The firing of three veiled presenters from Moroccan radio station Casa FM has highlighted the issue of an implicit ban being slapped on veiled women working in different media outlets in the Arab country.
Veiled TV presenter Samia Al-Maghrawy said her seniors started treating her differently when she donned the veil: “They seemed to be embarrassed of me and stopped assigning me out-of-country work.”
“To save my face and avoid troubles with the administration, I decided to work in the editorial board so that I would not have to be on screen.
Media woman Wafaa Al-Hamry accused the government of applying double standards in the way it deals with this issue: "There is no law banning a veiled woman from having an on-screen job, but when she applies, and even though she might have all the qualifications, she doesn't get the job," she told AlArabiya.net.
All veiled women who work in the media, Al-Hamry adds, know that they will only be allowed to work as editors or directors, “anything behind the screen”.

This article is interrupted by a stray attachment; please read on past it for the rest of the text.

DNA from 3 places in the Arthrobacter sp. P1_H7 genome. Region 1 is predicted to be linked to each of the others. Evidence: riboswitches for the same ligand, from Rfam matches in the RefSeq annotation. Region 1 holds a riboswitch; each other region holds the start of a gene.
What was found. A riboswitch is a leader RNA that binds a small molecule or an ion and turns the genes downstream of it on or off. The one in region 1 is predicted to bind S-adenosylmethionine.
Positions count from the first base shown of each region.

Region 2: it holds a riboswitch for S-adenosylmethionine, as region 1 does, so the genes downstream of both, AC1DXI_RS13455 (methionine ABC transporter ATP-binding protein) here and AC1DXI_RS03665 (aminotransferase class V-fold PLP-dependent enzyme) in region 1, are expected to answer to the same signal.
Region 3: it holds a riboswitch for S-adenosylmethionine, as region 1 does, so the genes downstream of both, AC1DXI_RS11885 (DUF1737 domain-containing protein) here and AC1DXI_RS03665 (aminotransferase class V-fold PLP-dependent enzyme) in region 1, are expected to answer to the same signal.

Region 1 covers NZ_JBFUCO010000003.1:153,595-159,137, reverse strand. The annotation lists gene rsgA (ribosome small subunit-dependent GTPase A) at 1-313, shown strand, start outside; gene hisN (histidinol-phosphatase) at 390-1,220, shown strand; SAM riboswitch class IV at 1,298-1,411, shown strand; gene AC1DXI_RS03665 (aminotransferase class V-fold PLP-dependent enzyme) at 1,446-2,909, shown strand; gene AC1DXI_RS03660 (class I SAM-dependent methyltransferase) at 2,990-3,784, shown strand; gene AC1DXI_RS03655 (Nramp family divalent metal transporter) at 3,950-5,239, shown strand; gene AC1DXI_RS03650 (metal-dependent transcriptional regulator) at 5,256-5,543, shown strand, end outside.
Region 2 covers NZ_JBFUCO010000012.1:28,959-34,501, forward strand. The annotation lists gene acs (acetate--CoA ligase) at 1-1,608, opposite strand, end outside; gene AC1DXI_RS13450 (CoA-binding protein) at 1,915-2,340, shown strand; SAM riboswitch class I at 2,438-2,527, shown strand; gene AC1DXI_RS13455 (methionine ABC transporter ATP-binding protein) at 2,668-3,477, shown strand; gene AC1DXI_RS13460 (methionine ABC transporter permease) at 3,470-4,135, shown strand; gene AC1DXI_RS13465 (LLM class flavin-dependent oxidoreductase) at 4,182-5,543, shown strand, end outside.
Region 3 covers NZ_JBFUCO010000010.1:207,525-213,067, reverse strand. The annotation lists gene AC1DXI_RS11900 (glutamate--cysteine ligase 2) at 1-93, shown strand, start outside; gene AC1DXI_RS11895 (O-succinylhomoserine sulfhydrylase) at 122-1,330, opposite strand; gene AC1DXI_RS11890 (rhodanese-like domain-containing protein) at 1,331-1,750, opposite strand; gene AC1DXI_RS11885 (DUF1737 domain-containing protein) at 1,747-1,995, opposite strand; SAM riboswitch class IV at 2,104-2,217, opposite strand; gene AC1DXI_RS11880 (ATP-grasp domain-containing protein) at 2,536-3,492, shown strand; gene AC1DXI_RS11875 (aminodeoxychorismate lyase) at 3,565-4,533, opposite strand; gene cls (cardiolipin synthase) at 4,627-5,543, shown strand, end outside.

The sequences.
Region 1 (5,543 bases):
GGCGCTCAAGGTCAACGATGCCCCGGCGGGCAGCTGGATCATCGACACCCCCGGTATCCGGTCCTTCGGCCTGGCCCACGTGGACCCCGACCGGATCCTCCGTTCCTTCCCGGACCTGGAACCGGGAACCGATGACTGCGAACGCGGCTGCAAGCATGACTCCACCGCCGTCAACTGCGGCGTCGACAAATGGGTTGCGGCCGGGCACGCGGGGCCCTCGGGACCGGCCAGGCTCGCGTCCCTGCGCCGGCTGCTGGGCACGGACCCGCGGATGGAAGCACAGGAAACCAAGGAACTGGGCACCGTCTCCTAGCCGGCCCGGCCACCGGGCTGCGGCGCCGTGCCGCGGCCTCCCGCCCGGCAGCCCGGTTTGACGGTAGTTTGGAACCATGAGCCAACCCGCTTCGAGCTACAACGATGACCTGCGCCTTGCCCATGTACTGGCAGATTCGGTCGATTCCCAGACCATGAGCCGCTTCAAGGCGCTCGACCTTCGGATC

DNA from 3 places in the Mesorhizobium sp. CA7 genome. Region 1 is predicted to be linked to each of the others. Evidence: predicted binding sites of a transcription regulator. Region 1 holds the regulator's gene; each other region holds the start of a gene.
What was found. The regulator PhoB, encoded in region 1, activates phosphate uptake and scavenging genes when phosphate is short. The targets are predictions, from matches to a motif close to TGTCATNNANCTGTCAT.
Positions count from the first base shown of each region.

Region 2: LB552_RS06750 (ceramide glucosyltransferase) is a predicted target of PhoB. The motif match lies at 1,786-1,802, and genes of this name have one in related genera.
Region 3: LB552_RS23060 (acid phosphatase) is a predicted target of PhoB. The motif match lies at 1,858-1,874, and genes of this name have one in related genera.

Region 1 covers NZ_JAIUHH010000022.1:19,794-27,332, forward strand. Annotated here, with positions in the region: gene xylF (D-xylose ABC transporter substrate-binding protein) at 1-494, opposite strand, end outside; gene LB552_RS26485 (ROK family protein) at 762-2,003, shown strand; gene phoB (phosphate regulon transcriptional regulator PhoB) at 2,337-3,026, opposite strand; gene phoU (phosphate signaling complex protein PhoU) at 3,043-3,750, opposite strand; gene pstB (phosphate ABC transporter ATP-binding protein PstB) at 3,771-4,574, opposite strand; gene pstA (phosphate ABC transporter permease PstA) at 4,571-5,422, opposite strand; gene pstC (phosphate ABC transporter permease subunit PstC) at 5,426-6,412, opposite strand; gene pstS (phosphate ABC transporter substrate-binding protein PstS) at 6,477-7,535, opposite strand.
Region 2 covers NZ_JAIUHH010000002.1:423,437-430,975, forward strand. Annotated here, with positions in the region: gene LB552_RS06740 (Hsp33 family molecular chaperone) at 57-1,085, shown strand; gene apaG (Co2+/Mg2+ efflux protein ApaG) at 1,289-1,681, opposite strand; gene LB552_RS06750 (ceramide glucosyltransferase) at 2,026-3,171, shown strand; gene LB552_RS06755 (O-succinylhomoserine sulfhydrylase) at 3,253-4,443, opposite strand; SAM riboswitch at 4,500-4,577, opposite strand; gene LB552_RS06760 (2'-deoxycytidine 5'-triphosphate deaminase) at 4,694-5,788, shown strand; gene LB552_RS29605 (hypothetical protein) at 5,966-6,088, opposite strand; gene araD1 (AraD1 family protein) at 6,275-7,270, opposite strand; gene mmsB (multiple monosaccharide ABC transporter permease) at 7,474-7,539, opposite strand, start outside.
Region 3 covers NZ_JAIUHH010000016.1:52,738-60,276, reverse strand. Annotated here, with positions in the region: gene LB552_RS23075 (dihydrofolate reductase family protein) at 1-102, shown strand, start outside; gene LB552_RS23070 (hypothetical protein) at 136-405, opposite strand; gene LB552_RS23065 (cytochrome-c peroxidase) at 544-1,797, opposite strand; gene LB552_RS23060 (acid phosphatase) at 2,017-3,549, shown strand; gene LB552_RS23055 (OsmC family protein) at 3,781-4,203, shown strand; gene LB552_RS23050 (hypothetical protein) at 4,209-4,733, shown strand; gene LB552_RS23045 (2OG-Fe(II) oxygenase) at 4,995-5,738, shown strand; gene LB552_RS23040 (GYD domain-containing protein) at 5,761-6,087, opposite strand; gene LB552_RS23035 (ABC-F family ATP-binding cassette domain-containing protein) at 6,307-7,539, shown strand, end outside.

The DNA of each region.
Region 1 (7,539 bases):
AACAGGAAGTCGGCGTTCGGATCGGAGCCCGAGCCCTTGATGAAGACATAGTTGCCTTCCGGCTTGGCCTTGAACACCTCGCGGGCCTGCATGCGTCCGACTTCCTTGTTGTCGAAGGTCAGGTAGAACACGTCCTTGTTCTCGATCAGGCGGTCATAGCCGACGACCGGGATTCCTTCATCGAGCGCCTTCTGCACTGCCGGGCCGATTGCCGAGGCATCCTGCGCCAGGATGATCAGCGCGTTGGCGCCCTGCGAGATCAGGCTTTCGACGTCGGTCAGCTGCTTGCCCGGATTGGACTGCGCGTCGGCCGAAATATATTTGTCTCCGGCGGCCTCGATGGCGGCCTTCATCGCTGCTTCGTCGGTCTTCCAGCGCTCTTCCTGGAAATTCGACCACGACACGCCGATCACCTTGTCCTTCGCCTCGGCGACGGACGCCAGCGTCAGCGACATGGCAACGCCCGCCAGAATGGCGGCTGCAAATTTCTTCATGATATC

Media expert Yehia al-Yehiawy is surprised at the ban since the media is supposed to enjoy freedom and diversity.
In an interview with Al-Arabiya.net, Yehiawy said that most Moroccan public channels want to convey their own ideologies that, in turn, will have an effect on the audience. A veiled presenter might not serve this strategy.
For Yehiawy, the ban will lead to more polarity: "One group will promote a media dedicated to dancing and singing and all cheap commercial aspects that seek fast gain, while the other will think of the media as only a means of conveying social and religious messages."
Writer Aziz Bakoush told AlArabiya.net that the veil phenomenon is new to Moroccan media: "It is mainly related to Islamizing politics or political Islam."
"Some Arab countries -- and Morocco is one of them -- deal with the veil as a sign of extremism," he adds.
"The ban solution is very Arab, and the problem is that there are no clear laws that define the boundaries. Banning, regardless of what is being banned, was never a good idea."
Bakoush poses a series of questions in this regard: "What kind of veil do we mean? Is it the Afghani face veil or the Iranian shadour? Is it the Sarajevo veil? Or is it Moroccan and North African veil with a head scarf and skin-tight jeans?"
(Translated from Arabic by Sonia Farid)